She was asked by Sen. Herb Kohl, D-Wis., on her take on affirmative action and she said she hoped that in "25 years, race in our society won't be needed to be considered in any situation."
She added, "That's the hope."
Kohl and others attempted to tease out Sotomayor's stances on controversial social issues, though she rarely showed her hand.
Kohl also asked the nominee if she believes that Roe v. Wade, the landmark case that found that a woman has a constitutional right to an abortion, is "settled law."
Sotomayor noted that in 1992, the Supreme Court "reaffirmed the holding in Roe," adding precedent on the abortion issue. She agreed that there is a right to privacy, though she did not say whether she agreed with the justices who reaffirmed the opinion in the 1992 case.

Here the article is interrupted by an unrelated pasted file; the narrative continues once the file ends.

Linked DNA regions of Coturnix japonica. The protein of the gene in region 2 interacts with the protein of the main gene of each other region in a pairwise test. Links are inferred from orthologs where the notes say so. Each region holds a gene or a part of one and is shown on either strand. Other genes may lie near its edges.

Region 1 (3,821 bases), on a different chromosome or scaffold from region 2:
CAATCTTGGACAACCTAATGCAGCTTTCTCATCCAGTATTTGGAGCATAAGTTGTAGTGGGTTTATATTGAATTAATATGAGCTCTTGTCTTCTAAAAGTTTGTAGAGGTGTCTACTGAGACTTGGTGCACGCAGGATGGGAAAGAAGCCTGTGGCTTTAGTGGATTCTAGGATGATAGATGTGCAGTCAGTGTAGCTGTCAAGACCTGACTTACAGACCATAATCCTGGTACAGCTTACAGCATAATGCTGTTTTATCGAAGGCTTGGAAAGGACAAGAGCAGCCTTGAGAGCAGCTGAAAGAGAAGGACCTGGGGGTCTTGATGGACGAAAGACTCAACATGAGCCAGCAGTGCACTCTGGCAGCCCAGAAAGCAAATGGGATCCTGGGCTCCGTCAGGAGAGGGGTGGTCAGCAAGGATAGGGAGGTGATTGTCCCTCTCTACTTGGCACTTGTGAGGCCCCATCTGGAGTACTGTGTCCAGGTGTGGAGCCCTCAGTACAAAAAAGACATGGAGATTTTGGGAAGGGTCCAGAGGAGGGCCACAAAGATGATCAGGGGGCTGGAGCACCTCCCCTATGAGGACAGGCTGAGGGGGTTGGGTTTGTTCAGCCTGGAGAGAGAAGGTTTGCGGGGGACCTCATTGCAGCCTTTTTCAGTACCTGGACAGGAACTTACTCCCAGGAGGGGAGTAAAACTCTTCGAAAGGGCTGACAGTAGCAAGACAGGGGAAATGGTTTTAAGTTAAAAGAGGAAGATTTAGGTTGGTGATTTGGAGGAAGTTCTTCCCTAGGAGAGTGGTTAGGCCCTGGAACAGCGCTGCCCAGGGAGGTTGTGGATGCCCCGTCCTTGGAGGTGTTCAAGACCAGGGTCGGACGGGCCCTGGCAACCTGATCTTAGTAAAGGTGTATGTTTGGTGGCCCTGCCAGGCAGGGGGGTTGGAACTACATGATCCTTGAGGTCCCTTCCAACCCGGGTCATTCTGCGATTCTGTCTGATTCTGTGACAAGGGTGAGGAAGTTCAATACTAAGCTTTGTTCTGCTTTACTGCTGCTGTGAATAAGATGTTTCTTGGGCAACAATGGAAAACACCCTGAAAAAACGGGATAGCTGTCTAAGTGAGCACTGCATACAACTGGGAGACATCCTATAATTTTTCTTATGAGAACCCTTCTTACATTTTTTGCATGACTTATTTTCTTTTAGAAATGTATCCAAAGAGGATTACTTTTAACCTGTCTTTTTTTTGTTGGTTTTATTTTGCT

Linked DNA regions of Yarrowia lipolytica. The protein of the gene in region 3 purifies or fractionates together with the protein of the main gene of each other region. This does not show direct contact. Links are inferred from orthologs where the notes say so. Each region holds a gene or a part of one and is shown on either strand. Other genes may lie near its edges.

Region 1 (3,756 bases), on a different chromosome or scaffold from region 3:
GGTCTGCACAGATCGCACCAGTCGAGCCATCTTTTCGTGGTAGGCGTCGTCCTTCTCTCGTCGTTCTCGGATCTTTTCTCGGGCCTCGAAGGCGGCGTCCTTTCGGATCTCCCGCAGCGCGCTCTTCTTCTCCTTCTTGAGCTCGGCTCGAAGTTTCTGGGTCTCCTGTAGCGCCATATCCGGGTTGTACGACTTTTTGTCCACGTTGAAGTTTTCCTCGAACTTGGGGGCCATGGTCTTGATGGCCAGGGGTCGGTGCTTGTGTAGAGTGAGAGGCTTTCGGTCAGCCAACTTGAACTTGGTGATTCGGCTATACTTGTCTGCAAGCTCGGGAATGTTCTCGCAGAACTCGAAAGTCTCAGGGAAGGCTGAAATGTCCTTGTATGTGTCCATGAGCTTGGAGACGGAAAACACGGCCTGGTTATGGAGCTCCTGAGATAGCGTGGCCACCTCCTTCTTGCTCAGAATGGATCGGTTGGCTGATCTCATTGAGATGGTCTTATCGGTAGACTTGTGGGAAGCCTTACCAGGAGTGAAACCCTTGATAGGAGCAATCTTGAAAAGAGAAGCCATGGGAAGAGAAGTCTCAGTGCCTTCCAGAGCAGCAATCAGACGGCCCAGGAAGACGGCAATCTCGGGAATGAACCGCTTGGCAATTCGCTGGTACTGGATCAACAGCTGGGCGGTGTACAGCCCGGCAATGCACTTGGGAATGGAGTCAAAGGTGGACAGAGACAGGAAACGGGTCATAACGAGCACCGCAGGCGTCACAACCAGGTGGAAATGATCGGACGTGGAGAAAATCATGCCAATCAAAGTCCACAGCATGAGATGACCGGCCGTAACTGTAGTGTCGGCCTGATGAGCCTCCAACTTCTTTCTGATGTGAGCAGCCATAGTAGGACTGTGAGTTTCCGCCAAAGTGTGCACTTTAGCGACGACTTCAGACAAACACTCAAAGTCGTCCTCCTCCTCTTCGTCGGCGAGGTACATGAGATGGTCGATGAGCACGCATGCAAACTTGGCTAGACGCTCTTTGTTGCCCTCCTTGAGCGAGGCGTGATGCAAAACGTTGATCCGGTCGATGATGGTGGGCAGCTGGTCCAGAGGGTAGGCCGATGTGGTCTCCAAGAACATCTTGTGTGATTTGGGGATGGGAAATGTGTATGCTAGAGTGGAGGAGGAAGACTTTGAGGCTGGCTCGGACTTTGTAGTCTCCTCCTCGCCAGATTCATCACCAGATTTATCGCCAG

On the Second Amendment, Sotomayor recognized "how important the right to bear arms is to many, many Americans," adding that one of her godchildren is a member of the National Rifle Association and that she has friends who hunt.
Later in the hearing, Sen. Orrin Hatch, R-Utah, referred to a footnote in an opinion she had authored in another case, asking whether her writing "leaves the impression that unless the right to bear arms is considered fundamental, any gun restriction is necessarily permissible under the Second Amendment."
"Is that what you believe?" Hatch asked.
Sotomayor responded no, and said, "I'm not taking an opinion on that issue, because it's an open question."